We made very good time, running every rapid the river threw at us,and must have covered 12 to 15 miles before 1:00 p.m. Lunch at Upper Goose Falls. At last we arrived at Upper GooseFalls, a short 80-meter portage around a very dramatic waterfall. Aftercompleting the portage in the light rain, I joined Rob on the rocksoverlooking the falls for lunch. There was a very nice scenic campsiteat the top of the falls and I suspected Matt and Brad would camp therewhen they arrived. In fact, under normal circumstances, this would havebeen our destination for the day. Instead, we packed up the canoe andshoved off into a very swift current, running a series of rapids that,according to the literature, was class II, but didn’t seem all thatsignificant when compared to some of the stretches we had already run.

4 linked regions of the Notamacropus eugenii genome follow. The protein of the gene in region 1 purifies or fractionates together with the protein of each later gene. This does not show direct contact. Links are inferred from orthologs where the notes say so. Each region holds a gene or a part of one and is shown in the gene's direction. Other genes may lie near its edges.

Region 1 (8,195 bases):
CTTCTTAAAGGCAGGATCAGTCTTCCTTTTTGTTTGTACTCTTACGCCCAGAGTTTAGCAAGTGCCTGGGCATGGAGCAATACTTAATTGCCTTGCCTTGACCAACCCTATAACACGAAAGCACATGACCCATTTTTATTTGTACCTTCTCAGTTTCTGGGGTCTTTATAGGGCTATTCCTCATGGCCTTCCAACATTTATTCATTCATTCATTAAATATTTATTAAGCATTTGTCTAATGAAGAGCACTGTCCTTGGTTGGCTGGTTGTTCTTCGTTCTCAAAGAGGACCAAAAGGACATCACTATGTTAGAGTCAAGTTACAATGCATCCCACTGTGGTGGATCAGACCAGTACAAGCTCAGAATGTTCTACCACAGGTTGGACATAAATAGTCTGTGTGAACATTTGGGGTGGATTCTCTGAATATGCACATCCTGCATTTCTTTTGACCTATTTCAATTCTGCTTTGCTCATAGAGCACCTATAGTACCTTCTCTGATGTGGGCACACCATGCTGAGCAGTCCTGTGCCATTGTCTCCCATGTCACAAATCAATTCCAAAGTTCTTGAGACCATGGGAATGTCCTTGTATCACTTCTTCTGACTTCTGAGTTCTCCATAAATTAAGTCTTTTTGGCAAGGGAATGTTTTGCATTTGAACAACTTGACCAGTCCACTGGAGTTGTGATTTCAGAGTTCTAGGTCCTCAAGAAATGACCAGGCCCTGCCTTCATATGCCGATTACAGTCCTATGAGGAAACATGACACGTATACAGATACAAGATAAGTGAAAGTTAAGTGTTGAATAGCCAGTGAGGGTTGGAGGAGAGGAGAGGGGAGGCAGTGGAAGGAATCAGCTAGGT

The topography below the falls changed dramatically as the rivercrashed off the Canadian Shield leaving all the granite behind and wefound ourselves surrounding by high sandbanks and gravel bars. After 2miles of paddling, we came to a large sandbank on the left side wherethe Obabika River flowed into the Sturgeon. It was here that we were toleave the Sturgeon and head northeast up the Obabika River towards thebigger lakes where we expected to find motor boats and perhapscottages. The route was not an easy one, however. It started with a975-meter portage and then entailed paddling against the swift currentfor many miles while facing numerous logjams, beaver dams, and othernatural impediments. Initially, the portage was pretty severe. Itwandered through a boulder garden, then through the sand along theriver, then entered the woods over fallen logs and up and down steepembankments for a short distance before going straight up the sandembankment about 20 feet. Upon struggling up the embankment, I had tofall to one knee and roll the pack’s weight forward to avoid pitchingbackwards over the precipice. When I tried this with the canoe, itslipped from the frame and pinned me on the edge until Rob came up tohelp extricate me.